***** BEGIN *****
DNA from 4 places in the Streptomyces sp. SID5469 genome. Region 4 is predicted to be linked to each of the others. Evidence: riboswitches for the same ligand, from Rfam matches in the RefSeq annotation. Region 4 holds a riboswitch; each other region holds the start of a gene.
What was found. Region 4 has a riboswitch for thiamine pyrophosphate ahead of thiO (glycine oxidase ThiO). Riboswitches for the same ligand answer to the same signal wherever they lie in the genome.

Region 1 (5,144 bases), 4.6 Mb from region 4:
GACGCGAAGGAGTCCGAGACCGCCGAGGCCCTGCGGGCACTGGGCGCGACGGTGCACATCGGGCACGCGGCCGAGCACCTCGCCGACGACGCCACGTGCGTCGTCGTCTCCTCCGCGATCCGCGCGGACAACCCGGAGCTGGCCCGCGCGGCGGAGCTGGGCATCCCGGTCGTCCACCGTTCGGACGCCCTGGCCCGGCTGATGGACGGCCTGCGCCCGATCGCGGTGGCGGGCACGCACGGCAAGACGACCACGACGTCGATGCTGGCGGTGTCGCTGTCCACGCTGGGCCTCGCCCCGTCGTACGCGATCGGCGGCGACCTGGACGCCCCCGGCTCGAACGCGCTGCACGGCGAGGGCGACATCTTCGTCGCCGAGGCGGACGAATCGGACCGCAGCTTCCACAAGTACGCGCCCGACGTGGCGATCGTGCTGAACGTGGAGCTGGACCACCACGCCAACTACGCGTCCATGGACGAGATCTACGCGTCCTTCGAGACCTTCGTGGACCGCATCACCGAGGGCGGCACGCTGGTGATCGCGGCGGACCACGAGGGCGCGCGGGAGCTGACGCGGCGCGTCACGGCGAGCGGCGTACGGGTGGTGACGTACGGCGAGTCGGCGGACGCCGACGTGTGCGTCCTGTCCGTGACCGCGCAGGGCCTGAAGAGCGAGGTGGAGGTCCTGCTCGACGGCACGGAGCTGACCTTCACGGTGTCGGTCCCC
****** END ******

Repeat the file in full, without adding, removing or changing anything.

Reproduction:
DNA from 4 places in the Streptomyces sp. SID5469 genome. Region 4 is predicted to be linked to each of the others. Evidence: riboswitches for the same ligand, from Rfam matches in the RefSeq annotation. Region 4 holds a riboswitch; each other region holds the start of a gene.
What was found. Region 4 has a riboswitch for thiamine pyrophosphate ahead of thiO (glycine oxidase ThiO). Riboswitches for the same ligand answer to the same signal wherever they lie in the genome.

Region 1 (5,144 bases), 4.6 Mb from region 4:
GACGCGAAGGAGTCCGAGACCGCCGAGGCCCTGCGGGCACTGGGCGCGACGGTGCACATCGGGCACGCGGCCGAGCACCTCGCCGACGACGCCACGTGCGTCGTCGTCTCCTCCGCGATCCGCGCGGACAACCCGGAGCTGGCCCGCGCGGCGGAGCTGGGCATCCCGGTCGTCCACCGTTCGGACGCCCTGGCCCGGCTGATGGACGGCCTGCGCCCGATCGCGGTGGCGGGCACGCACGGCAAGACGACCACGACGTCGATGCTGGCGGTGTCGCTGTCCACGCTGGGCCTCGCCCCGTCGTACGCGATCGGCGGCGACCTGGACGCCCCCGGCTCGAACGCGCTGCACGGCGAGGGCGACATCTTCGTCGCCGAGGCGGACGAATCGGACCGCAGCTTCCACAAGTACGCGCCCGACGTGGCGATCGTGCTGAACGTGGAGCTGGACCACCACGCCAACTACGCGTCCATGGACGAGATCTACGCGTCCTTCGAGACCTTCGTGGACCGCATCACCGAGGGCGGCACGCTGGTGATCGCGGCGGACCACGAGGGCGCGCGGGAGCTGACGCGGCGCGTCACGGCGAGCGGCGTACGGGTGGTGACGTACGGCGAGTCGGCGGACGCCGACGTGTGCGTCCTGTCCGTGACCGCGCAGGGCCTGAAGAGCGAGGTGGAGGTCCTGCTCGACGGCACGGAGCTGACCTTCACGGTGTCGGTCCCC